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Tiffany Montgomery
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Ergo tries to break in from the East Coast

By Tiffany Montgomery
March 17, 2009 1:12 PM

Today, we catch up with Ergo, a young brand trying to break into the industry from the East Coast. I know we often write about the larger, more established global brands, but we think it's important to include up-and-comers as well in our coverage.

Ergo Vice President Pete Dispirito (second on left in above photo), President Rob Sickel (middle), and VP of Sales Damon George (far right) answered the questions for me.

How long has ERGO been in business?

ERGO launched in March 2005 but we believe that we became a truly legit brand in January 2007 when we showed our first line for spring 2008.

How many accounts does Ergo have? What are some of the key accounts?

We have more than 100 accounts with 125 doors including: Brave New World, The Room, Fairman's, WRV, BC Surf and Sport, Liquid and 7th Street. Most of our accounts are on the east coast and we've recently begun pushing into the West Coast. We have chosen to stay out of chain retailers because of our success with smaller specialty shops and hope to continue to gain specialty support instead. However, we will always be looking for the opportunity to collaborate with unique channels of distribution whether online or a specialty retailer with a street wear vibe. But at the end of the day we are a core skate and surf brand and will stick to our roots.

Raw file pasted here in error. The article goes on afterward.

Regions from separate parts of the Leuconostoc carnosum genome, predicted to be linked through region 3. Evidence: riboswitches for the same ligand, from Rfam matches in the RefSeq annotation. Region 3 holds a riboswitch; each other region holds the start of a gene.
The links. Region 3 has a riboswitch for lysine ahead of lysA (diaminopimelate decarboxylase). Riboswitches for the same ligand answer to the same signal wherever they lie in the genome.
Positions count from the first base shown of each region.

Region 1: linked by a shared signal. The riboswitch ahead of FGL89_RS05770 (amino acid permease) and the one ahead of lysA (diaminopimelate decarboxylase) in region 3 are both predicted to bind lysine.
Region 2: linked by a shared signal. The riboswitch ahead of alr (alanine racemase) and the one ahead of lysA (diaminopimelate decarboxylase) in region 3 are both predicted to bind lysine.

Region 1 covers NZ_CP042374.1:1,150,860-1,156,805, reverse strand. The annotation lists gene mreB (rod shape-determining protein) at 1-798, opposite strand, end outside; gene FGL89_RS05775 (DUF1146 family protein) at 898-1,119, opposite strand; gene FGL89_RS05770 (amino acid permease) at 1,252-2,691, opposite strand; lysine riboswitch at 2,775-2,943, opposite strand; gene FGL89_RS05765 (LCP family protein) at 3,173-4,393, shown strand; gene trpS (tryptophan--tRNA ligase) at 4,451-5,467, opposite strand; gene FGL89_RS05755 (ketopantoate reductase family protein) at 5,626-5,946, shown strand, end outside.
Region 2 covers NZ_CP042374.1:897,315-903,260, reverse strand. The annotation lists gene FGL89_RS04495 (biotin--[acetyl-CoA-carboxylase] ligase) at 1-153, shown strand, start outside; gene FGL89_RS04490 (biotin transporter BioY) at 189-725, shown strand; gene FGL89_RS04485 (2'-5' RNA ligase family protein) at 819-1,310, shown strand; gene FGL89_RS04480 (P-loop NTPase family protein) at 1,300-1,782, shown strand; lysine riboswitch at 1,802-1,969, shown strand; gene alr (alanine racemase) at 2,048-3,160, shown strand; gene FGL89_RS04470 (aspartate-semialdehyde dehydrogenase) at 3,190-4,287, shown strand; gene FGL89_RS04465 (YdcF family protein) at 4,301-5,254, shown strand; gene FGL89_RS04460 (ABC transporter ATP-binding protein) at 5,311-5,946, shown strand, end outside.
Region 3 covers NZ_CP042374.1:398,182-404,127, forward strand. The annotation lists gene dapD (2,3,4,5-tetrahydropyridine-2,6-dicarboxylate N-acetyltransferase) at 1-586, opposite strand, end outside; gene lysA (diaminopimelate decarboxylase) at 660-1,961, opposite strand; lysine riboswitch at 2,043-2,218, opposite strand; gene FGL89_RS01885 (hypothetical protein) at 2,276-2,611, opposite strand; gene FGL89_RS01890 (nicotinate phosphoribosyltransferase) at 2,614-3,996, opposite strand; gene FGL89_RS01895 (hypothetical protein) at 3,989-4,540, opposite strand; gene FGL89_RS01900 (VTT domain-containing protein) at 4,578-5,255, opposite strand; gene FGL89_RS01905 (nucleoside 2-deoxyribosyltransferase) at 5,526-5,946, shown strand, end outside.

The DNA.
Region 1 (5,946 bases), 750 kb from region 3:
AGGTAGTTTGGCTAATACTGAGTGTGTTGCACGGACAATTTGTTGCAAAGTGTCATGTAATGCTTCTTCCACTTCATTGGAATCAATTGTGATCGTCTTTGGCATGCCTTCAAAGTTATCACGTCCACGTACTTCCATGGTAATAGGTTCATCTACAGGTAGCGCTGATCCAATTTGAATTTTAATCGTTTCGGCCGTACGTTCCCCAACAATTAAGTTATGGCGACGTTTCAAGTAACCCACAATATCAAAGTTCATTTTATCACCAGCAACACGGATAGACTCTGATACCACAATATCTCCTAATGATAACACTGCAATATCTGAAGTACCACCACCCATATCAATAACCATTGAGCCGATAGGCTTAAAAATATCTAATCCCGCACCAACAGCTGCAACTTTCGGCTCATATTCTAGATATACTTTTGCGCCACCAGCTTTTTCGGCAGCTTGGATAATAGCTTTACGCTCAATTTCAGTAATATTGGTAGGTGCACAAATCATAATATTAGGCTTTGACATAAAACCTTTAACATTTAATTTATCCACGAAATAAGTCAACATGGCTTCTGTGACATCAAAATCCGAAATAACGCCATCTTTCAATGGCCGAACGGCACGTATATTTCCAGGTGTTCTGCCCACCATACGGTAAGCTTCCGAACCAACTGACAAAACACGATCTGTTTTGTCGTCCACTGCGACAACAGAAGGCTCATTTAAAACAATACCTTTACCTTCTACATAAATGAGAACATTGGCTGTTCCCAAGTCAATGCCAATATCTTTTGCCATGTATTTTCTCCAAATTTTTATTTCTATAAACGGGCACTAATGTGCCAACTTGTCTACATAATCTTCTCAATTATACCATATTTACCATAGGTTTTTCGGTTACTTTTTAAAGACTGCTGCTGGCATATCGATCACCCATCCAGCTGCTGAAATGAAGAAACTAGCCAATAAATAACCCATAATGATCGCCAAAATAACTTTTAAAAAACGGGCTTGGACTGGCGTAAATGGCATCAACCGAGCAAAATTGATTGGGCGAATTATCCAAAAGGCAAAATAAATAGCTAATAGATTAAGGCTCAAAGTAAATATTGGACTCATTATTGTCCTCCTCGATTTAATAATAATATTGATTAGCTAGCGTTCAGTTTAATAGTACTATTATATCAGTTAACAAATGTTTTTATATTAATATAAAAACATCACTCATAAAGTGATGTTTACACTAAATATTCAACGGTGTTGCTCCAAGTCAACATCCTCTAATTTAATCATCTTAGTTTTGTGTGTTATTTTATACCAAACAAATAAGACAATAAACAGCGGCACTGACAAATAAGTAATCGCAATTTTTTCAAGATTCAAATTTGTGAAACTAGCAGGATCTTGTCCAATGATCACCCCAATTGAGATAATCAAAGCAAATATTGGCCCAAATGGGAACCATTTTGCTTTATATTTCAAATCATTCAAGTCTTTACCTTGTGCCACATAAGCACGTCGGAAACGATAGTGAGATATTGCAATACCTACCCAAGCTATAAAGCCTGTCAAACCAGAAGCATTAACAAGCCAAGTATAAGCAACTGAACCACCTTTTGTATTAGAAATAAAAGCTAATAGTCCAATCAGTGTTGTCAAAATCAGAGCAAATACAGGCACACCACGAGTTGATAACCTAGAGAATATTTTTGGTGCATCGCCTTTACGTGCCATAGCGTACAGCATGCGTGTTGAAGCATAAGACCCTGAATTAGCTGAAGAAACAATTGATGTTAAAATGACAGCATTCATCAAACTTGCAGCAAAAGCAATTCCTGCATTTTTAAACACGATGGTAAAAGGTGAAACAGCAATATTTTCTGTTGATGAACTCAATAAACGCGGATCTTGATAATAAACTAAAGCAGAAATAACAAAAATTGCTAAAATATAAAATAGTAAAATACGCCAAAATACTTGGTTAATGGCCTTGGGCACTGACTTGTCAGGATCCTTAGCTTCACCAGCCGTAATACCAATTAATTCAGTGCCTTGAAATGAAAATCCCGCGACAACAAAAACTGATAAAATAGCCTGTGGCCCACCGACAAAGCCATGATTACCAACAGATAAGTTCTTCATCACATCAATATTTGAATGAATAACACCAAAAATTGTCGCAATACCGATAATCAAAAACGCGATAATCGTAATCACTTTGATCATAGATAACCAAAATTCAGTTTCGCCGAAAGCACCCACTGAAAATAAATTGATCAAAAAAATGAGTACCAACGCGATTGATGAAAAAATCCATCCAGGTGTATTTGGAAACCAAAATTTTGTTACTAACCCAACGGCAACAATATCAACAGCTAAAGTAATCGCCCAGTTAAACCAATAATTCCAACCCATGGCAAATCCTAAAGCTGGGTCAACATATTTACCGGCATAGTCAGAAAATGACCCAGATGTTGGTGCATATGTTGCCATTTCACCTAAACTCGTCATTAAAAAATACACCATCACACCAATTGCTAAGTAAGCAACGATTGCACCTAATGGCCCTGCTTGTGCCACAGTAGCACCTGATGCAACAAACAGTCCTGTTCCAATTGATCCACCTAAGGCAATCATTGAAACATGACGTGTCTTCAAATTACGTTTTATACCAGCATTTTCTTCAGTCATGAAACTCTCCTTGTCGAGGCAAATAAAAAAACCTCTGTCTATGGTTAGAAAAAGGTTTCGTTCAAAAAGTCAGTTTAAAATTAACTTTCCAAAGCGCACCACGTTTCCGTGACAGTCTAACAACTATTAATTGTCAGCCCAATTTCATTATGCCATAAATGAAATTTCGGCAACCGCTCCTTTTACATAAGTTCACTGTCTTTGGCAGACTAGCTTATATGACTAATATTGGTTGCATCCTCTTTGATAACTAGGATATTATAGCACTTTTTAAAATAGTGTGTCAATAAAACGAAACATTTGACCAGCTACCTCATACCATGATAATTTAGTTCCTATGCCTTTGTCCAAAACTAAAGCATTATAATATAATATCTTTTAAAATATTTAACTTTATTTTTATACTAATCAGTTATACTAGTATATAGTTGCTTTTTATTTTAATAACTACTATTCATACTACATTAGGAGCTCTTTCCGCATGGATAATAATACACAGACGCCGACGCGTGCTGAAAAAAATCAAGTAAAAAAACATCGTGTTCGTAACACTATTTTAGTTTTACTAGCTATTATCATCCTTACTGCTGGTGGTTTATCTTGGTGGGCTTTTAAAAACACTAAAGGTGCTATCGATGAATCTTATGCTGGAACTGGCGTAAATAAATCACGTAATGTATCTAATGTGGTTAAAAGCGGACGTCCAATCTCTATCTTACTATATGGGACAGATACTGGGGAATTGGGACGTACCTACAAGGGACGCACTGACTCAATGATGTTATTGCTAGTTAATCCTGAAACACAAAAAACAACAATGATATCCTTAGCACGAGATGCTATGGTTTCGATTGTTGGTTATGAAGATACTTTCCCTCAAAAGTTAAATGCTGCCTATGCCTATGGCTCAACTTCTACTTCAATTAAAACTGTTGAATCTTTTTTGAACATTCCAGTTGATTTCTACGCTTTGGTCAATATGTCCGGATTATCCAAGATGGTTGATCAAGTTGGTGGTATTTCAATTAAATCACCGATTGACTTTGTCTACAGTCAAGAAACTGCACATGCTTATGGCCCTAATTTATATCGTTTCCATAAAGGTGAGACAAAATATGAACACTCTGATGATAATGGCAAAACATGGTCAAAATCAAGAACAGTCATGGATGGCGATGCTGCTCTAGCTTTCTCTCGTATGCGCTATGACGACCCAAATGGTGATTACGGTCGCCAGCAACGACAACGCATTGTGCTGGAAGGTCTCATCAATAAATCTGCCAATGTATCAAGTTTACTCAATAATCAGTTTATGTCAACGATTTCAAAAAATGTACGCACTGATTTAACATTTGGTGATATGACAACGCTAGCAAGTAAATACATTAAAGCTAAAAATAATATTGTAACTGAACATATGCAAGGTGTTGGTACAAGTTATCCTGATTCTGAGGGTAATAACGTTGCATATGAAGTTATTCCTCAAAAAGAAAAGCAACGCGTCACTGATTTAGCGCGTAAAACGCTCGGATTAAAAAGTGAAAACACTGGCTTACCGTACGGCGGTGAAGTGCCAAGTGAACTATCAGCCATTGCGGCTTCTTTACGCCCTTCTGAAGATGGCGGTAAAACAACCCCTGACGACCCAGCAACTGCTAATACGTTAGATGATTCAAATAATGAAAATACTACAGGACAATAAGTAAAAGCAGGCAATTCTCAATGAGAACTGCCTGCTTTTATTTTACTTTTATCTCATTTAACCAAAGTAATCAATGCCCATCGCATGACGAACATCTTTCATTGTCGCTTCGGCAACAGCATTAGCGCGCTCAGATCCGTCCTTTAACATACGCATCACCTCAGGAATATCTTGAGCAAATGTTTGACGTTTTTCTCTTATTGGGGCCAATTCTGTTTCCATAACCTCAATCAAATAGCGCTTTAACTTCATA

What are Ergo's annual revenues?

Under a million.

What categories/genders does Ergo have?

We offer a full range of men's apparel including denim, board shorts, walk shorts, fleece, light jackets, custom tees and accessories. We also offer a printable juniors' line.

Does it help or hurt your business to be from the East Coast?

We feel that we can add more dimension to our brand and to what we stand for because we are not fully influenced by and immersed in the southern California scene. In this industry, everything works its way over from California, which actually puts us in a cool position to create our own scene. It's also cool to give our East Coast accounts the support and face time that they aren't used to from bigger West Coast brands.

In early 2007, we began our West Coast push and stationed our main warehouse in Costa Mesa. Our VP of sales, Damon George, and our Director of Production, Ron Yoshida, are based there along with our sales team and designers. Our roots are on the East Coast but with all of the technology available to us we are able to handle almost everything we need to from any location. Being bi-coastal with design, production, sales and some marketing will allow us to execute our plan to make ERGO relevant to both coasts and all points in between.

What are the differences at retail between the East and West coasts?

Because most trends in the action sports industry begin or are introduced from the West Coast, retailers on the West Coast are expecting the next new, exciting thing more frequently. The shift to the East Coast takes time which allows for some longevity on styles or trends. The West Coast retailers are also used to far more attention than the East Coast retailers since the majority of surf and skate brands are located there. A brand of any size needs to provide attention and good customer service to those West Coast retailers to get any love.